Cost of living in Seoul

Written by admin on May 31, 2008 – 10:37 pm -

According to a recent survey, Seoul is now in the number 3 spot of the 50 Most Expensive Cities to live in with Moscow taking the number one spot and Japan taking the fourth.

So how much will an expat expect to spend in Korea? Everyone has different lifestyles and spending habits so what I’m going to have listed below might not hit the spot but at least you’ll have an idea of how much you’ll need to survive in Seoul.

First thing on the list would be accomodations and more often than not the most expensive. There are basically three types of dwellings, villa, apartment and a house. I’m assuming that the typical expat is not a CEO of some multinational corporation  so I’m just going to look into a villa or apartment. The interior of a typical villa or apartment do not differ signigicantly. They differ in the way that they are managed, a villa does not typically offer security, garbage collection and other maintenance services while apartments offer weekly garbage collection, pest control, security. For villas you manage your own utility bills while apartments usually have a monthly bill which includes electricity, gas, garbage and other maintenance fees. The closest thing I can think of is a typical western apartment vs. a condo. I lived mostly in Kangnam-gu which is considered one of the most expensive areas in Seoul to live in, fortunately the company I work for shoulders the cost of my accomodation and utilies. Expect to pay around USD 800-1000 for a 40-45 sqm. studio in Kangnam.

Groceries and meals are a bit difficult to compute so I what I’ve got is based on my own personal shopping habits. For my groceries I’ve got the usual mix of beef, fish, prawns and chicken and veggies the biggest chunk of my grocery budget goes to junk food which sometimes cost more than the essentials. Minus the junk my groceries usually cost around USD100-150 per week and that’s because I only eat dinner at home. I also do most of my shopping at a nearby E-Mart which is your equivalent of Target or Shopwise. I occasionally go to Costco for my foreign needs such as Eggo Waffles, Snapple, Cereals and their bakery goodies. Expect to spend another USD 50-150 on a typical shopping trip. 

If you’re living alone like me, cooking for one sometimes seems impractical so eating out might seem more appealing. I personally eat out during weekdays and cook during the weekends. A typical Korean meal will cost between USD 5 to 10, while eating at a western restaurant like Outback, Sizzler or TGI Fridays will cost you between USD 20-35 depending on what you order.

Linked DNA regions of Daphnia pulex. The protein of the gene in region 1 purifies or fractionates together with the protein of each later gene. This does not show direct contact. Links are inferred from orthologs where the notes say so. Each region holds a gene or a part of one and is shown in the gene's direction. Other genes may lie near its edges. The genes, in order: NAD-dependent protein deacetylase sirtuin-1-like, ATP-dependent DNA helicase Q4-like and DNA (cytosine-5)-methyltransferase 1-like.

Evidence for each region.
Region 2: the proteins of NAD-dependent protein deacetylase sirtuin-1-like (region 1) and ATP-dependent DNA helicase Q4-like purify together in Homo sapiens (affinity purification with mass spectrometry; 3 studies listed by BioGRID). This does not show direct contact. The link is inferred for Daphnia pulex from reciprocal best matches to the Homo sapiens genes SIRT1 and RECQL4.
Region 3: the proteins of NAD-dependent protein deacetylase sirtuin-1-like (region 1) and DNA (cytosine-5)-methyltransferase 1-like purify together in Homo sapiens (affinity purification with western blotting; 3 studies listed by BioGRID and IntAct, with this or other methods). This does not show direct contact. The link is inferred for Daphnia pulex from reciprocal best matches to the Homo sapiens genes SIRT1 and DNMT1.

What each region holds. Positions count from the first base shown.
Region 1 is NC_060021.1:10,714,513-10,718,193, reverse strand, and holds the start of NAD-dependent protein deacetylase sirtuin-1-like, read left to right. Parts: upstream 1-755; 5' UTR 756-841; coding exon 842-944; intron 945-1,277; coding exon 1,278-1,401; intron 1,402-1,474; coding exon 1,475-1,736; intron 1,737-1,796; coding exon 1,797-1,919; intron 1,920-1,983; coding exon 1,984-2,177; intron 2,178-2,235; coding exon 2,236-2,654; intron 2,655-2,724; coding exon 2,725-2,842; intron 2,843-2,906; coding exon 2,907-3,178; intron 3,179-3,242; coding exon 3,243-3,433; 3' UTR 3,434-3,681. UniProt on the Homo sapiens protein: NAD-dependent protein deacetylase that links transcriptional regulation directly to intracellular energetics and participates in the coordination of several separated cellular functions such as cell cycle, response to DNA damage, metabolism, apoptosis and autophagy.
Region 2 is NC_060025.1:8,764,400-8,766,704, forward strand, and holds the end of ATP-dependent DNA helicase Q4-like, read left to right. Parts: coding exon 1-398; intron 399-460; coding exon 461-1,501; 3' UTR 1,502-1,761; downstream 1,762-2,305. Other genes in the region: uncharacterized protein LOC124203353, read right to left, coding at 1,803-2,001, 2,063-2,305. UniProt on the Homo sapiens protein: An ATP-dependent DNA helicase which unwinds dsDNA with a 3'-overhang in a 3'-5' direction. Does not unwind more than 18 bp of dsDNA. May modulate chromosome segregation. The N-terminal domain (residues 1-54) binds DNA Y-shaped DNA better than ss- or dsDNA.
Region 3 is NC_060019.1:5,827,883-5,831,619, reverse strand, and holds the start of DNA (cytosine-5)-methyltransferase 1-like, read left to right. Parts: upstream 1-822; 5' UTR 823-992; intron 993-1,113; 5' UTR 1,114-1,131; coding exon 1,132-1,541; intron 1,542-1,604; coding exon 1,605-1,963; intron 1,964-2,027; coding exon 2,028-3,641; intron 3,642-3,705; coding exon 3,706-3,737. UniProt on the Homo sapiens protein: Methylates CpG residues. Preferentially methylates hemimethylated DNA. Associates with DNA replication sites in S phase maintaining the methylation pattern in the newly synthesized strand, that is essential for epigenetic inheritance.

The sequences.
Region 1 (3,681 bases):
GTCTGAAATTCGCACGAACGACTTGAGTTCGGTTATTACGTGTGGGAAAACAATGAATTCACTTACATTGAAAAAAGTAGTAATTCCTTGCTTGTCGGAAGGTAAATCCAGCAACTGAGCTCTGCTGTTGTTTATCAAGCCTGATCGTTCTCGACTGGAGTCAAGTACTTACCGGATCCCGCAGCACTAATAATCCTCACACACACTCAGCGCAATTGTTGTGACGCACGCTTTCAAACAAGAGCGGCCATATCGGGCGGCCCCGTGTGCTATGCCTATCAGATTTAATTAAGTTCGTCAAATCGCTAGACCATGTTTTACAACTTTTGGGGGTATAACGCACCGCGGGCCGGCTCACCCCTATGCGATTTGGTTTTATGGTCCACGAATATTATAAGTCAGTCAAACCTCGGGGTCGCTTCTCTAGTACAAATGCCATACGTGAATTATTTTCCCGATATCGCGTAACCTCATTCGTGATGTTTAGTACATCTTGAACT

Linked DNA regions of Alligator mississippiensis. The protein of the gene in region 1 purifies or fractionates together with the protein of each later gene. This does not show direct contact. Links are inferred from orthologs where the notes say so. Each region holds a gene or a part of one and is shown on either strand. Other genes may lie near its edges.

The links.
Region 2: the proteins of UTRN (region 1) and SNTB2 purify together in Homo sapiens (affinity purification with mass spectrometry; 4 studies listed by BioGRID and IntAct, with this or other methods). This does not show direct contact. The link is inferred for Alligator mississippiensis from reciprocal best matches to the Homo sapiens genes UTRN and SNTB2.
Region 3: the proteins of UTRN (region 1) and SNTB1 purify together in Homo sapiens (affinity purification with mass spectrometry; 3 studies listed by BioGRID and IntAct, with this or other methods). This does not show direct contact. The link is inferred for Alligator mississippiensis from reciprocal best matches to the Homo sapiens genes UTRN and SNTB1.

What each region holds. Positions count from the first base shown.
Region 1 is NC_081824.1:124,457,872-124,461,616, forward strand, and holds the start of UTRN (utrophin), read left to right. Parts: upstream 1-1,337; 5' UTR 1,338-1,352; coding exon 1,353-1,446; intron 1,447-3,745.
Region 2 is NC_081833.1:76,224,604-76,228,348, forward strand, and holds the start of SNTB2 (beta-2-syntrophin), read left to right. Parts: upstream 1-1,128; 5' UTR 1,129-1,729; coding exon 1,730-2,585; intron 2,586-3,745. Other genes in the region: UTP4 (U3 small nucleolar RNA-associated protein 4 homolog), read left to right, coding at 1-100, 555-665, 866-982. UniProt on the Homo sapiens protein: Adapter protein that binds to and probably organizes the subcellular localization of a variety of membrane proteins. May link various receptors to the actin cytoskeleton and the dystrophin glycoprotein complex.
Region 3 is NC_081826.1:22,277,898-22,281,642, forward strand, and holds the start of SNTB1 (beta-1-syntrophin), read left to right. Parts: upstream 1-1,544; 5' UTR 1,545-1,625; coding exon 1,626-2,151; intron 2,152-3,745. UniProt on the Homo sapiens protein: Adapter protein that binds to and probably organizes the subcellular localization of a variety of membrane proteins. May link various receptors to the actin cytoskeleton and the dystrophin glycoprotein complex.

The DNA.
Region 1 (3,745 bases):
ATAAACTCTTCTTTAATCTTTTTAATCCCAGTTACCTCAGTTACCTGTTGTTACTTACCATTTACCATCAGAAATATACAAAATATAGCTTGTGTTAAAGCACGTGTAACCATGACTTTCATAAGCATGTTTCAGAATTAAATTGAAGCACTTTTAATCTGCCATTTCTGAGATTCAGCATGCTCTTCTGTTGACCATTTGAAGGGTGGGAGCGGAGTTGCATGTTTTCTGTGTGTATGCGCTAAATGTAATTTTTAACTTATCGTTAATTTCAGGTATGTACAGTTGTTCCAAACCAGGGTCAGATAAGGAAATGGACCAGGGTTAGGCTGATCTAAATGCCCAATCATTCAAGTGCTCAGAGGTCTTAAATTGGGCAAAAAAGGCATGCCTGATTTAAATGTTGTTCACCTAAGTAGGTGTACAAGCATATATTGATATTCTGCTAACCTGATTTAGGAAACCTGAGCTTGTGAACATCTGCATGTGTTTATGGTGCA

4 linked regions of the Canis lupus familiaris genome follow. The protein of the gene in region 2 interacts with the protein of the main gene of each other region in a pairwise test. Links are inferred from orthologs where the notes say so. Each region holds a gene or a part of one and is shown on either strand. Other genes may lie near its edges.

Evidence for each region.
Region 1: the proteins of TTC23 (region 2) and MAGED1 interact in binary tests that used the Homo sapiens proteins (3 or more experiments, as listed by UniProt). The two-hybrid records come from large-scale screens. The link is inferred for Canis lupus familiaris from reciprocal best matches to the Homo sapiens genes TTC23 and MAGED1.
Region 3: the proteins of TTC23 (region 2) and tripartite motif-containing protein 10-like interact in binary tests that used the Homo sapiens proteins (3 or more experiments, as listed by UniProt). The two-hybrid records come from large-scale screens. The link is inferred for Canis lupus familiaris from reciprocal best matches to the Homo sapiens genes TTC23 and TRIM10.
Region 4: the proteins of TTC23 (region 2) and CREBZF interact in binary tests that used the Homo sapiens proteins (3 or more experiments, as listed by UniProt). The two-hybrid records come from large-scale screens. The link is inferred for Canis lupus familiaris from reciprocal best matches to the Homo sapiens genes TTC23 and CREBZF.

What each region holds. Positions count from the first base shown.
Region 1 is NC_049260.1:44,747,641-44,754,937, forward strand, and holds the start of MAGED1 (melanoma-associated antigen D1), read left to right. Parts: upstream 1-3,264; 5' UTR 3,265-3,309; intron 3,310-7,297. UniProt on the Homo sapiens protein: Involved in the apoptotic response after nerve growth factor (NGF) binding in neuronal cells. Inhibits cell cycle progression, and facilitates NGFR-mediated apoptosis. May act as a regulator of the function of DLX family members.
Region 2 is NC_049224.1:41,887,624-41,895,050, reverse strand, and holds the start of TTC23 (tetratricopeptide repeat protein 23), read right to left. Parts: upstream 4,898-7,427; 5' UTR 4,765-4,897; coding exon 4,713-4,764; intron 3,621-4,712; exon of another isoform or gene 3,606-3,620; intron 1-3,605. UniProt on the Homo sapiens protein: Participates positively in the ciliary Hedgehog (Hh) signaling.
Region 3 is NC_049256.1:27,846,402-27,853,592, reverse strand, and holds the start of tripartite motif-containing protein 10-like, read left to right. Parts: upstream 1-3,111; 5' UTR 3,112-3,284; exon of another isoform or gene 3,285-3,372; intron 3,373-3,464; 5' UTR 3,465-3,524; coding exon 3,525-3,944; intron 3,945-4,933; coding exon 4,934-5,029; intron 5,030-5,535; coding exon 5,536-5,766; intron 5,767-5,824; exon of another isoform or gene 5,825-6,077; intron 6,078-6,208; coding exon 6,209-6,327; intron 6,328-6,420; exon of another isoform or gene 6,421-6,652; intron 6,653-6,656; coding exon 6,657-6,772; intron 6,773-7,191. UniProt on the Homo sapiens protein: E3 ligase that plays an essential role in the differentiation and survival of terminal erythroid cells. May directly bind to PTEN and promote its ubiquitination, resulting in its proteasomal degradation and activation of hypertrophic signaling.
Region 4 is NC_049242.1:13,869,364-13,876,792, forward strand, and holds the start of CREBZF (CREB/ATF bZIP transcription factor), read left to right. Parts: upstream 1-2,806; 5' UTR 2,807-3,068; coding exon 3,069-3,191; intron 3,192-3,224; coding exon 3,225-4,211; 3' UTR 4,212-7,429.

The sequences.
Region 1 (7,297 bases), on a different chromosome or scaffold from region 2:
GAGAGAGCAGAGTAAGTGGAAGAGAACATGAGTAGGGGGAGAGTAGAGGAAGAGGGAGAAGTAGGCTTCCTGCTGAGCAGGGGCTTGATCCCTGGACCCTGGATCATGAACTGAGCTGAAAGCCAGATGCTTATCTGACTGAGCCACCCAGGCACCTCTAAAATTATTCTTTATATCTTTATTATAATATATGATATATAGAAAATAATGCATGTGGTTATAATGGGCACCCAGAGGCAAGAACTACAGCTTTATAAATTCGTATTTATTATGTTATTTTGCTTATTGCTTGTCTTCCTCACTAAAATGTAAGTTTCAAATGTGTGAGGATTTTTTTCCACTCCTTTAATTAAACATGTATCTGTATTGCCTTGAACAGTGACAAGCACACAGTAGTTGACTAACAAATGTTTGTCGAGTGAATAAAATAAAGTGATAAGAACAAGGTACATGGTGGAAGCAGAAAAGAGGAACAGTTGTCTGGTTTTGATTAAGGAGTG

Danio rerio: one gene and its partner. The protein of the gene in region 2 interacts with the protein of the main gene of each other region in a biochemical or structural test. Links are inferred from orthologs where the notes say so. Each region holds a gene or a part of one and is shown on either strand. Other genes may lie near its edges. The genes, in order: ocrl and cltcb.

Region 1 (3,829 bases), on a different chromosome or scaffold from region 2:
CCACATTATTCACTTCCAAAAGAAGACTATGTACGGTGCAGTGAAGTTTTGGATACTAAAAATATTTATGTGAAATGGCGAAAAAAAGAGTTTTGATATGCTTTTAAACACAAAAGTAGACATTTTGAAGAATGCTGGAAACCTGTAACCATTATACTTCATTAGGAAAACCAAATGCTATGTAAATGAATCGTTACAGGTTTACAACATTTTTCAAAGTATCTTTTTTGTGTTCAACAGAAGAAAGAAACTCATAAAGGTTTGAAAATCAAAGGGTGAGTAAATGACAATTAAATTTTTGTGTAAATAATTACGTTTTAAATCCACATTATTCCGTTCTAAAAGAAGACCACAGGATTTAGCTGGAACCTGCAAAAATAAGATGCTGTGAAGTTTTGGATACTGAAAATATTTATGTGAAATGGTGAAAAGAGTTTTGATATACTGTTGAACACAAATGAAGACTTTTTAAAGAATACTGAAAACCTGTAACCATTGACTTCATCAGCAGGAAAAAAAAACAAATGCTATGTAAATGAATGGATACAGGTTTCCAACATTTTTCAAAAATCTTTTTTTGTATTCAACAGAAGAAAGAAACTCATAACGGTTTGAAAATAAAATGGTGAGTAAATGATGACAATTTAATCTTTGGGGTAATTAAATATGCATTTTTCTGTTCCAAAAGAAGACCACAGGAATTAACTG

Now that we’ve got a roof on our heads and food, lets take on the cost of keeping ourselves in touch with loved ones and also entertained. Broadband connections in Korea in my opinion are relatively cheap especially if compared to countries like New Zealand or Australia. A fiber optic based with unlimited time and data internet connection costs about USD 50.

Mobile phone service in Korea is a tad expensive if you ask me especially if compared to U.S. calling plans where you are free call minutes per month and more importantly being able to rollover those unused minutes. Anyway mobile phone service in Korea will put you back USD 50-80 depending on your calling habits, take note that these do not include international calls. I would suggest leveraging on Korea’s fast internet speeds by using VOiP services such as Skpe, Yahoo Voice etc… to call home. I’ve not used a phone card for the past 8 years but it’s another option too.

Last but not least we need to move around especially since we need to commute to work everyday to pay for those bills and hopefully save enough to make all our sacrifices working abroad worthwhile. The good thing is that South Korea has a fairly good public transportation system. Spending between USD 1 – 2 is usually sufficient to get you to your destination on either the bus or subway. Taxis although convinient might prove to be really expensive especially if you do it on a daily basis. For more information on transportation in Korea click here.

Below is a breakdown of what you can expect for you monthly living allowance in Seoul.

Housing USD 1000
Utilies USD 350
Food and groceries USD 600
Internet and communications USD 150
Transportation USD 120

Total of USD 2,220

A list of useful Korean websites in English :

Real Estate – Nice Rent

Mobile phone – SK Telecom

Mobile phone – KTF

Wireless Broadband – KT Wibro

Broadband Internet – Hanaro Telecom

 


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Posted in Seoul | 8 Comments »

Irresponsible driver…

Written by admin on May 28, 2008 – 11:06 am -

I was just surfing YouTube trying to find videos of Pinoys living in Seoul when I chanced upon this video of a Pinoy wannabe streetracer recklessly driving on the westbound 88 (Olympic Expressway). Fortunately the driver did not get into any accident. I just feel that we should be a little bit more responsible when we are overseas as our actions affect how we are seen as a nation by our host country.

If an accident did happen then I’m sure the local newspapers would probably read ‘Filipino driver driving recklessly injures family on the Olympic Expressway’, that would probably result in future Filipino expats having a more difficult time in obtaining a drivers license in South Korea. The vehicle may not have been traveling fast but weaving in and out of the lanes is still a reckless thing to do if you ask me.

Filipino’s have some pretty good traits such as being hard workers, generous and loyal, lets try not to add more some of the bad stereotypes we already have.


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Posted in Philippines, Seoul | No Comments »

Odusan 오두산 Unification Observatory

Written by admin on May 26, 2008 – 1:47 am -

I’ve been getting information about places to visit in South Korea from the numerous bloggers .  This time I’m going to give something back to the community and write about our visit to the Odusan Unification Observatory.